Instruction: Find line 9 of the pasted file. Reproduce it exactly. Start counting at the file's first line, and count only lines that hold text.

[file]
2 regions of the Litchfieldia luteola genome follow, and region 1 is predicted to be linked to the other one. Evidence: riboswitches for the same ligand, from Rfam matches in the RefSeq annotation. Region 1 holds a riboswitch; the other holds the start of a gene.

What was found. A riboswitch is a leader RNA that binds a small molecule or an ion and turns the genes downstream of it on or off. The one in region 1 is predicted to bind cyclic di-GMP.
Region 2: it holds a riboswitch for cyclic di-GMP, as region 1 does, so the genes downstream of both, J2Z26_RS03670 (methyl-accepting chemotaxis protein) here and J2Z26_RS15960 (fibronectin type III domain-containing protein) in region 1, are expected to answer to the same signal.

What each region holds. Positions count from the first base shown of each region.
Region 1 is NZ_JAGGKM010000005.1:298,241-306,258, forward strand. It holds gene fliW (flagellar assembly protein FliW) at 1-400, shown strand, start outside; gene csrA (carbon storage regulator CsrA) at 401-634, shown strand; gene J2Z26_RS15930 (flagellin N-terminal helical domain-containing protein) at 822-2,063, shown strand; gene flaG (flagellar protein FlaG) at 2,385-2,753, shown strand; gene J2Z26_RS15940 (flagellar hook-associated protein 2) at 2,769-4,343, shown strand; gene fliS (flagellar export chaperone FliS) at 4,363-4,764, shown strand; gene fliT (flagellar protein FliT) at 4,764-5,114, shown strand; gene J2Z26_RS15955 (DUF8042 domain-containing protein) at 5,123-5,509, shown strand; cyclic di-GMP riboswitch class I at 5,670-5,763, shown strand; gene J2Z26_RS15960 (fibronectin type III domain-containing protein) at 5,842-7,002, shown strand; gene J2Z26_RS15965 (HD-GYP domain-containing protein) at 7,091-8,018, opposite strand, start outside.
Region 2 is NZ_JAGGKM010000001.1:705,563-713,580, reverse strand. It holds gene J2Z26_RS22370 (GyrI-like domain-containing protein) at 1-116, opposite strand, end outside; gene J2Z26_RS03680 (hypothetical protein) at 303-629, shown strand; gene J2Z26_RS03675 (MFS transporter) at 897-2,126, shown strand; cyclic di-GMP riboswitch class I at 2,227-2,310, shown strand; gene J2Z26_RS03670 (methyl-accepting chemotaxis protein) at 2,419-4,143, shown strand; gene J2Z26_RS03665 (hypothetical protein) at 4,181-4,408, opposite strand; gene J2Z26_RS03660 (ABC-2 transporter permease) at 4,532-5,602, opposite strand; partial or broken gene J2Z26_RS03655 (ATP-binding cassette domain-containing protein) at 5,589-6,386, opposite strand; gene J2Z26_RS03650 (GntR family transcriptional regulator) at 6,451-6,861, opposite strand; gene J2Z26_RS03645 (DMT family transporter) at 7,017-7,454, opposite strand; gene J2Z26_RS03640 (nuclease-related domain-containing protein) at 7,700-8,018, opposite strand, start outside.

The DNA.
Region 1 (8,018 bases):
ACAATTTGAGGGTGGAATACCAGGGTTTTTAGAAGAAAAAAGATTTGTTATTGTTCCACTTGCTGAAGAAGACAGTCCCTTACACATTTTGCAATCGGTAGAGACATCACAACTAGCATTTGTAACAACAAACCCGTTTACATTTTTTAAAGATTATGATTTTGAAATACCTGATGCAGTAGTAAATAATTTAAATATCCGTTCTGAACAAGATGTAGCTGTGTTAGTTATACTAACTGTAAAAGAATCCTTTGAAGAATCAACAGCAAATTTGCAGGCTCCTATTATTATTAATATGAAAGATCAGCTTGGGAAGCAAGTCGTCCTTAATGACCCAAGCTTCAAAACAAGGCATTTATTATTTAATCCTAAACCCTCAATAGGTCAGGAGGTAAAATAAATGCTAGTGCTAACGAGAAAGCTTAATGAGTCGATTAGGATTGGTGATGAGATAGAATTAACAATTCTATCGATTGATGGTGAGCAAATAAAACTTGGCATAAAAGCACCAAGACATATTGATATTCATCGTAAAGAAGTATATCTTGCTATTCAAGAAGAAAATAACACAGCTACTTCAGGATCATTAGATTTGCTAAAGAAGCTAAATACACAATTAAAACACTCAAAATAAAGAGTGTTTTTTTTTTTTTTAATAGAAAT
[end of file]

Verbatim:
ACAATTTGAGGGTGGAATACCAGGGTTTTTAGAAGAAAAAAGATTTGTTATTGTTCCACTTGCTGAAGAAGACAGTCCCTTACACATTTTGCAATCGGTAGAGACATCACAACTAGCATTTGTAACAACAAACCCGTTTACATTTTTTAAAGATTATGATTTTGAAATACCTGATGCAGTAGTAAATAATTTAAATATCCGTTCTGAACAAGATGTAGCTGTGTTAGTTATACTAACTGTAAAAGAATCCTTTGAAGAATCAACAGCAAATTTGCAGGCTCCTATTATTATTAATATGAAAGATCAGCTTGGGAAGCAAGTCGTCCTTAATGACCCAAGCTTCAAAACAAGGCATTTATTATTTAATCCTAAACCCTCAATAGGTCAGGAGGTAAAATAAATGCTAGTGCTAACGAGAAAGCTTAATGAGTCGATTAGGATTGGTGATGAGATAGAATTAACAATTCTATCGATTGATGGTGAGCAAATAAAACTTGGCATAAAAGCACCAAGACATATTGATATTCATCGTAAAGAAGTATATCTTGCTATTCAAGAAGAAAATAACACAGCTACTTCAGGATCATTAGATTTGCTAAAGAAGCTAAATACACAATTAAAACACTCAAAATAAAGAGTGTTTTTTTTTTTTTTAATAGAAAT